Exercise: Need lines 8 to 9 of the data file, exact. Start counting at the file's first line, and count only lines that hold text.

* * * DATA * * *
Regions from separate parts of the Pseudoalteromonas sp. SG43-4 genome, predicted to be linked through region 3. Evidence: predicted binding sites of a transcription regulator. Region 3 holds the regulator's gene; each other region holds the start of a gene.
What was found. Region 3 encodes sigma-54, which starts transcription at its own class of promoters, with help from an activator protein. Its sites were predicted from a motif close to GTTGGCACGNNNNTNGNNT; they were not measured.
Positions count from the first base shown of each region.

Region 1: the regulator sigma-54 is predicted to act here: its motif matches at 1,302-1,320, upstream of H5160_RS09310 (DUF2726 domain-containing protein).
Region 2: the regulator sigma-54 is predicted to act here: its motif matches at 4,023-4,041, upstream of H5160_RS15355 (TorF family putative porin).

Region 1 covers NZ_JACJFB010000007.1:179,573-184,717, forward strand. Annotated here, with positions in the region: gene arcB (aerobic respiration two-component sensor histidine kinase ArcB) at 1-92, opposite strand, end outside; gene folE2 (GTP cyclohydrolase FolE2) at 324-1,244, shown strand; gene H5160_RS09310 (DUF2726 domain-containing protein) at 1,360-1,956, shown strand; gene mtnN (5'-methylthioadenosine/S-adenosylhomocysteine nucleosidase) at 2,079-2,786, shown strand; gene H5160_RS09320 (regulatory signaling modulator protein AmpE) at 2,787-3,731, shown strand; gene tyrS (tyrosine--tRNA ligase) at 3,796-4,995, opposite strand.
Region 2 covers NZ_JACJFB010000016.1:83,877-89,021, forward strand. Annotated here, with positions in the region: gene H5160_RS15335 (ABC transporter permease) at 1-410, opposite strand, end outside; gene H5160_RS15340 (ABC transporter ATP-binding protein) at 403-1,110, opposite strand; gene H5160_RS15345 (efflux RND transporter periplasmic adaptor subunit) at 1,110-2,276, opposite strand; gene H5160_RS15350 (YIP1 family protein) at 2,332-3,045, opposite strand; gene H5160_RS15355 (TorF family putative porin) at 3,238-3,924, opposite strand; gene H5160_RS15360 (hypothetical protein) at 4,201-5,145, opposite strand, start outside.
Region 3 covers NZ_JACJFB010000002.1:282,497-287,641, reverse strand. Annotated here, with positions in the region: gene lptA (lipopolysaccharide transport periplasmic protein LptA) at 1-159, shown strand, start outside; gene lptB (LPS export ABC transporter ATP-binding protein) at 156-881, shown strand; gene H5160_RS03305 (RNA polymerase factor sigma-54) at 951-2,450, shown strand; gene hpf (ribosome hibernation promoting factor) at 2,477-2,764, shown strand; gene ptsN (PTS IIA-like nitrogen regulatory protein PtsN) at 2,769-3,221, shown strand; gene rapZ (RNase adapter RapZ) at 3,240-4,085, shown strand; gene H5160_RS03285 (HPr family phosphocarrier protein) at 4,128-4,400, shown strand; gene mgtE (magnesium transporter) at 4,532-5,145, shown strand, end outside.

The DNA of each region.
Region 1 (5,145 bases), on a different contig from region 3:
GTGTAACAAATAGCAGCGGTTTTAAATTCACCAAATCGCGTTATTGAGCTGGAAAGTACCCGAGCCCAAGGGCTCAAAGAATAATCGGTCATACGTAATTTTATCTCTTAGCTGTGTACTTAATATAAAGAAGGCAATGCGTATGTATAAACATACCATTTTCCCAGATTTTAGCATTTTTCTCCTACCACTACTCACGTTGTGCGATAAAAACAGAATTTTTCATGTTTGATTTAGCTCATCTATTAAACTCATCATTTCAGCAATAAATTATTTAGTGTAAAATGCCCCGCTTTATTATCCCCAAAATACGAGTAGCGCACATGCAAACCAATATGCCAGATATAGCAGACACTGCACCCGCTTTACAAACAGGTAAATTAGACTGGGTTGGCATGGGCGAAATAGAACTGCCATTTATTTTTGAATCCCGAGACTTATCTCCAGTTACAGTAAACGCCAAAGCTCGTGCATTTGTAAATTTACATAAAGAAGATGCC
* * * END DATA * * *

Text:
Region 3 covers NZ_JACJFB010000002.1:282,497-287,641, reverse strand. Annotated here, with positions in the region: gene lptA (lipopolysaccharide transport periplasmic protein LptA) at 1-159, shown strand, start outside; gene lptB (LPS export ABC transporter ATP-binding protein) at 156-881, shown strand; gene H5160_RS03305 (RNA polymerase factor sigma-54) at 951-2,450, shown strand; gene hpf (ribosome hibernation promoting factor) at 2,477-2,764, shown strand; gene ptsN (PTS IIA-like nitrogen regulatory protein PtsN) at 2,769-3,221, shown strand; gene rapZ (RNase adapter RapZ) at 3,240-4,085, shown strand; gene H5160_RS03285 (HPr family phosphocarrier protein) at 4,128-4,400, shown strand; gene mgtE (magnesium transporter) at 4,532-5,145, shown strand, end outside.

The DNA of each region.